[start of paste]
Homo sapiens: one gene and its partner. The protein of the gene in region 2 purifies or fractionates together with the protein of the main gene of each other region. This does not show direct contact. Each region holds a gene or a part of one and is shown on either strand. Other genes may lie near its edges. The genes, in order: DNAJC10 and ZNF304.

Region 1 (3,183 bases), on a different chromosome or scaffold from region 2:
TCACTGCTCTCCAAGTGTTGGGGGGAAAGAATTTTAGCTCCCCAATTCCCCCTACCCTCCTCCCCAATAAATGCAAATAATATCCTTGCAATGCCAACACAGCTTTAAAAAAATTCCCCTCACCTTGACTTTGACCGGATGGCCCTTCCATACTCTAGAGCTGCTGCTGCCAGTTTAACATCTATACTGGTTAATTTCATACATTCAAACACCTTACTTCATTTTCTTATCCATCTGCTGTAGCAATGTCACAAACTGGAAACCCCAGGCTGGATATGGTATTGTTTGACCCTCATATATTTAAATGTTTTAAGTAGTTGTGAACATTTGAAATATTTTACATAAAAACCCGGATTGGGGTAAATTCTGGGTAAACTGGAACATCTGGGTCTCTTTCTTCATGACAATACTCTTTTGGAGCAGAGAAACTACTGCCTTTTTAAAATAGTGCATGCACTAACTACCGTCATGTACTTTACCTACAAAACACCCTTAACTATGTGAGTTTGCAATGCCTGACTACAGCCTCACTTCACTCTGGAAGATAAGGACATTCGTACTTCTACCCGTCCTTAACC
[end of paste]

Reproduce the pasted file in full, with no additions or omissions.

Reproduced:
Homo sapiens: one gene and its partner. The protein of the gene in region 2 purifies or fractionates together with the protein of the main gene of each other region. This does not show direct contact. Each region holds a gene or a part of one and is shown on either strand. Other genes may lie near its edges. The genes, in order: DNAJC10 and ZNF304.

Region 1 (3,183 bases), on a different chromosome or scaffold from region 2:
TCACTGCTCTCCAAGTGTTGGGGGGAAAGAATTTTAGCTCCCCAATTCCCCCTACCCTCCTCCCCAATAAATGCAAATAATATCCTTGCAATGCCAACACAGCTTTAAAAAAATTCCCCTCACCTTGACTTTGACCGGATGGCCCTTCCATACTCTAGAGCTGCTGCTGCCAGTTTAACATCTATACTGGTTAATTTCATACATTCAAACACCTTACTTCATTTTCTTATCCATCTGCTGTAGCAATGTCACAAACTGGAAACCCCAGGCTGGATATGGTATTGTTTGACCCTCATATATTTAAATGTTTTAAGTAGTTGTGAACATTTGAAATATTTTACATAAAAACCCGGATTGGGGTAAATTCTGGGTAAACTGGAACATCTGGGTCTCTTTCTTCATGACAATACTCTTTTGGAGCAGAGAAACTACTGCCTTTTTAAAATAGTGCATGCACTAACTACCGTCATGTACTTTACCTACAAAACACCCTTAACTATGTGAGTTTGCAATGCCTGACTACAGCCTCACTTCACTCTGGAAGATAAGGACATTCGTACTTCTACCCGTCCTTAACC